Before discussing the importance of closing skills gaps in electrical hand skills for aircraft maintenance professionals, it is pertinent to provide some context around the aircraft control systems they work on.
There are three types of mechanisms that pilots use to control different aircraft depending on age and size:
Cable Operated Systems
A primitive way to control aircraft involving a series of cables connecting the flight control systems to the cockpit through a series of bell cranks and levers. The pilot uses the cockpit controls to create tension or slack, which in turn, moved the engine controls, flaps, doors and landing gear. We still see this system used in older aircraft or light aircraft that do not fly at high altitudes or velocity. Although these systems allow for accurate control from the pilot, it also requires great skill in understanding how to adjust the tension according to changes in atmospheric temperature, which affects how much the metal wires stretch or contract.
Hydraulic systems use fluid moving through pipes in the aircraft to operate different flight control systems. When the pilot moves the yoke (the control interface) back, forth or side to side, it operates an actuator (a piston and a cylinder), which applies pressure on the fluid. That pressurised fluid is then transmitted through the pipework to another actuator located by the mechanism the pilot wants to control like a rudder, flap, or elevator. The pressurised fluid applies a force on the mechanism, and then it moves proportionally. The advantage of this system is that it places less strain on the pilot; moving a flight control system in a high-velocity environment (flying at high speed through the atmosphere) would require great strength from the pilot and would not be sustainable over long haul flights. The great thing about hydraulic systems is that they provide a huge amount of energy with very little effort from the pilot.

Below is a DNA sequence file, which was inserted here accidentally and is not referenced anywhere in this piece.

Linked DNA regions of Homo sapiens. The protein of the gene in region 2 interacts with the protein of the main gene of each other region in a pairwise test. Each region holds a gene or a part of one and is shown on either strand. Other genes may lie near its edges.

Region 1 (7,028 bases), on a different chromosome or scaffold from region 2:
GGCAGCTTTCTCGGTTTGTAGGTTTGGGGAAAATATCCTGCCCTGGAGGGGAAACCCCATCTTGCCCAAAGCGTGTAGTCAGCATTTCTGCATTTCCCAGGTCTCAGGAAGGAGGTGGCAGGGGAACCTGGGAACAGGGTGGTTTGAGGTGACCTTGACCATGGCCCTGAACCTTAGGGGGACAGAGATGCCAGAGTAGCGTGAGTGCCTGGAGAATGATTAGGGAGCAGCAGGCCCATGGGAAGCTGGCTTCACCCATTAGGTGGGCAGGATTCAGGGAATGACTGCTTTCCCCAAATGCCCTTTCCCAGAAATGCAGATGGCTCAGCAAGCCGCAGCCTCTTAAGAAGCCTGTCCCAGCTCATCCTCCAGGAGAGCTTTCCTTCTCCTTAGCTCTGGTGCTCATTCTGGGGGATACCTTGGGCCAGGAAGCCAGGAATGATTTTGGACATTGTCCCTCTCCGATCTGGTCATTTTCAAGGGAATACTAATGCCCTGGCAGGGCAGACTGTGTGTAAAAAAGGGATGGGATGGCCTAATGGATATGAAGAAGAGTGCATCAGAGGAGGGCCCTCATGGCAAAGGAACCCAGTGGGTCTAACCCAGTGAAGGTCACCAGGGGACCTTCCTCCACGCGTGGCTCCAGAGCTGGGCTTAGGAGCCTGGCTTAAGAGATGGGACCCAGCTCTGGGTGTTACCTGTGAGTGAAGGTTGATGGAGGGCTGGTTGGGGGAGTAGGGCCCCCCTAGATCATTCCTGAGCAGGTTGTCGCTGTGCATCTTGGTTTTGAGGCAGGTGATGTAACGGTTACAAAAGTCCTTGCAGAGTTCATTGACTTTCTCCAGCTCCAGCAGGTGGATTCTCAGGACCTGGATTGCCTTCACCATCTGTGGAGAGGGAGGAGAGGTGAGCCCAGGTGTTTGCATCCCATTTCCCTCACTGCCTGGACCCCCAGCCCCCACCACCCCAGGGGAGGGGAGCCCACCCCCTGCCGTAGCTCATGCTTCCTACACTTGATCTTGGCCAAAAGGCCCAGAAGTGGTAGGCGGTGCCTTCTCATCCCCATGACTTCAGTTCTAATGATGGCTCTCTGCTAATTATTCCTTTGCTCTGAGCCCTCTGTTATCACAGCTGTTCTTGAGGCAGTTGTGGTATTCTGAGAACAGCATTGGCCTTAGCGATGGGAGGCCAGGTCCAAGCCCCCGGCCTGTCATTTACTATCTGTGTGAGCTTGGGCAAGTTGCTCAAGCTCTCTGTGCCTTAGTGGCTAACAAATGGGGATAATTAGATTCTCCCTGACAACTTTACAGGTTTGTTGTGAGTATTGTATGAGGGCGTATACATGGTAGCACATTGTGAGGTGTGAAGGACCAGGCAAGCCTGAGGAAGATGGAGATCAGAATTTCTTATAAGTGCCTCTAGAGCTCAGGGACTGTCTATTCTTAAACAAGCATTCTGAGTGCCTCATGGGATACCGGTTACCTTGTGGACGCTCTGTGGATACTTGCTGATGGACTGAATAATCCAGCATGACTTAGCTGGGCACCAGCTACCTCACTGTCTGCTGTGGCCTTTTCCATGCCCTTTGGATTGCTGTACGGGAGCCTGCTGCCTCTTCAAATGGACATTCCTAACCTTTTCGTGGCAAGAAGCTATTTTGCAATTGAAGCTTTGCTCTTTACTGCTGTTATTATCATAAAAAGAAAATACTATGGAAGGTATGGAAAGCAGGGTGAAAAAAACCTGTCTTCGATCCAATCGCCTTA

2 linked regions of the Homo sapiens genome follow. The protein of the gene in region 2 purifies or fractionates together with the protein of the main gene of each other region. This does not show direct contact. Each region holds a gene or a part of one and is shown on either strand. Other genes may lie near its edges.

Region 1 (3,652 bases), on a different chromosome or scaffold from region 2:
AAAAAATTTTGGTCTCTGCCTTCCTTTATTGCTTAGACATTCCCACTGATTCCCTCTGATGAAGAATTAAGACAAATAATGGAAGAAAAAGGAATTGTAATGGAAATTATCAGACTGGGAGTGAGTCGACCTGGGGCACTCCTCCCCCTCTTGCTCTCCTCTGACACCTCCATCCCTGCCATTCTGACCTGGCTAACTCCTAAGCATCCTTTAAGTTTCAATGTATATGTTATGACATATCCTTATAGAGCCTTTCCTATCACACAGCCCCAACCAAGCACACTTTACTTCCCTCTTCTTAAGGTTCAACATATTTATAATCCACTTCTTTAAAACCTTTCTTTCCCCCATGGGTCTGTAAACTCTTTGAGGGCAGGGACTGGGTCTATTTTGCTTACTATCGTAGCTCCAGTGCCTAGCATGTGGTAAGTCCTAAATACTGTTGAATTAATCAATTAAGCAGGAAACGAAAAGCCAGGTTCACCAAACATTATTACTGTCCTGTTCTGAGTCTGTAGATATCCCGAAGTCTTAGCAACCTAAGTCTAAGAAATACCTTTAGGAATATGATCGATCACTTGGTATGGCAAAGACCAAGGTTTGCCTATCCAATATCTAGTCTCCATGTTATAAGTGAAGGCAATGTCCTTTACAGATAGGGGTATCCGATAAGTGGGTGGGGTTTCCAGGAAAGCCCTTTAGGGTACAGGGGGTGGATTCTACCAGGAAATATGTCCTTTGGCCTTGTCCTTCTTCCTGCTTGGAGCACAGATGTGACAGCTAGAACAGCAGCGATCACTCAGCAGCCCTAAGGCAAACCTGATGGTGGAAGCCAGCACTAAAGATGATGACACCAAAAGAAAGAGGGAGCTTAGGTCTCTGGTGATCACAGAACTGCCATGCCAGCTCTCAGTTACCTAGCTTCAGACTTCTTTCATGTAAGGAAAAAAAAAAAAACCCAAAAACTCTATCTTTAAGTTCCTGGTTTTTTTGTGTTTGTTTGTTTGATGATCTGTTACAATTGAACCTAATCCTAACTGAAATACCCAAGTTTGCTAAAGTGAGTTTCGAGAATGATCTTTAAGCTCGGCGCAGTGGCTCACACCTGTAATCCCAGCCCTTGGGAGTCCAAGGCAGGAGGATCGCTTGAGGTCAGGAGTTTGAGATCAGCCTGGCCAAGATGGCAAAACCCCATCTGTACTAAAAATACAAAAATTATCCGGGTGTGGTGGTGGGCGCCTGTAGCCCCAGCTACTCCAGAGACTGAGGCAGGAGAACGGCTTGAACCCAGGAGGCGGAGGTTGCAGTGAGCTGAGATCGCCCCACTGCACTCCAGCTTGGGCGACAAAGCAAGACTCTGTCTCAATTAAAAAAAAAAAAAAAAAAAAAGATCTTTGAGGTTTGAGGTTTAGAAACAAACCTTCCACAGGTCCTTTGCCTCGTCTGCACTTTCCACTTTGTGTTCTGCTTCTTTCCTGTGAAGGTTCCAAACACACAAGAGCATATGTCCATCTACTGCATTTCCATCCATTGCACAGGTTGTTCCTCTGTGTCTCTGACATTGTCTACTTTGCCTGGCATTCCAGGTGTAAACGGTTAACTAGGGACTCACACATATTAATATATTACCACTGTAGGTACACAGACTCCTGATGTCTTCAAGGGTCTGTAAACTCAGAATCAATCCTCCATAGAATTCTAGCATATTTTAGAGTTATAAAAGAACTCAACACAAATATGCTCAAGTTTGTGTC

This is becoming more prevalent in modern aircraft design because the system is lighter in weight, more efficient and electric. When the pilot moves the yoke, the movement is detected by a transducer, which converts the mechanical movement into an electrical signal that is transmitted to a receiver based on the flight control surface. Once the signal is received, the flight control computer assesses what movement to make and instructs an electric motor to perform the pilot's command.
All three afore mentioned systems are still in use today but, fly-by-wire is currently the system of choice for more complex, larger aircraft such as the C-130J Hercules and most modern commercial airliners.
Aircraft maintenance professionals who have worked in the industry for many years would have mostly maintained hydraulic systems. However, with these systems being rapidly replaced with fly-by-wire. Maintenance teams must continue to upskill every two years (at least) to ensure that they have the correct electrical hand skills to identify potential points of failure, repair faulty wiring and ensure that aircraft continue to operate safely.
Current apprentices entering the profession might still work on the odd cable system (mostly light aircraft) and hydraulic system but mostly they will maintain and repair fly-by-wire aircraft. This has resulted in a growing need for aircraft maintenance professionals to become more proficient in disciplines like electrical hand skills.